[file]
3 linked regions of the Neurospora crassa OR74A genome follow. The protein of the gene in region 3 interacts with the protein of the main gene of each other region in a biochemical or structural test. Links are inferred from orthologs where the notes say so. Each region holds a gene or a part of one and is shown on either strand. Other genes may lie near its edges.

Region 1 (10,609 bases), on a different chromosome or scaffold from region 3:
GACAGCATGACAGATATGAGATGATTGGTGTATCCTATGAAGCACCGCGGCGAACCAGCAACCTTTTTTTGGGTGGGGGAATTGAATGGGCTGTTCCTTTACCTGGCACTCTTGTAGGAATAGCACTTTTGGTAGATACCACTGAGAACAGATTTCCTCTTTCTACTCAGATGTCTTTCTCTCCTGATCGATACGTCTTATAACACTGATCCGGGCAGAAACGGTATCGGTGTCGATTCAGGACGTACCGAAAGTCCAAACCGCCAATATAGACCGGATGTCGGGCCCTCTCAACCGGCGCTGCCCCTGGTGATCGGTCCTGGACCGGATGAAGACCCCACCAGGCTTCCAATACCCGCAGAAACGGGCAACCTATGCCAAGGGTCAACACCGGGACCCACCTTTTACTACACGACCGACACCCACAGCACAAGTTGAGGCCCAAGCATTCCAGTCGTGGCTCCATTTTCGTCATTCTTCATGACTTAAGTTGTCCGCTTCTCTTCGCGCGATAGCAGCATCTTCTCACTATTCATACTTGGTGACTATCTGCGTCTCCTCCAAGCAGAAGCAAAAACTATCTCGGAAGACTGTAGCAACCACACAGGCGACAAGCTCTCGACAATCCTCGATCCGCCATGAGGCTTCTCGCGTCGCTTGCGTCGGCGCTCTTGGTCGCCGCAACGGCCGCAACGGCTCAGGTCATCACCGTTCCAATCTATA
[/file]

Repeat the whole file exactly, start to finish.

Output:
3 linked regions of the Neurospora crassa OR74A genome follow. The protein of the gene in region 3 interacts with the protein of the main gene of each other region in a biochemical or structural test. Links are inferred from orthologs where the notes say so. Each region holds a gene or a part of one and is shown on either strand. Other genes may lie near its edges.

Region 1 (10,609 bases), on a different chromosome or scaffold from region 3:
GACAGCATGACAGATATGAGATGATTGGTGTATCCTATGAAGCACCGCGGCGAACCAGCAACCTTTTTTTGGGTGGGGGAATTGAATGGGCTGTTCCTTTACCTGGCACTCTTGTAGGAATAGCACTTTTGGTAGATACCACTGAGAACAGATTTCCTCTTTCTACTCAGATGTCTTTCTCTCCTGATCGATACGTCTTATAACACTGATCCGGGCAGAAACGGTATCGGTGTCGATTCAGGACGTACCGAAAGTCCAAACCGCCAATATAGACCGGATGTCGGGCCCTCTCAACCGGCGCTGCCCCTGGTGATCGGTCCTGGACCGGATGAAGACCCCACCAGGCTTCCAATACCCGCAGAAACGGGCAACCTATGCCAAGGGTCAACACCGGGACCCACCTTTTACTACACGACCGACACCCACAGCACAAGTTGAGGCCCAAGCATTCCAGTCGTGGCTCCATTTTCGTCATTCTTCATGACTTAAGTTGTCCGCTTCTCTTCGCGCGATAGCAGCATCTTCTCACTATTCATACTTGGTGACTATCTGCGTCTCCTCCAAGCAGAAGCAAAAACTATCTCGGAAGACTGTAGCAACCACACAGGCGACAAGCTCTCGACAATCCTCGATCCGCCATGAGGCTTCTCGCGTCGCTTGCGTCGGCGCTCTTGGTCGCCGCAACGGCCGCAACGGCTCAGGTCATCACCGTTCCAATCTATA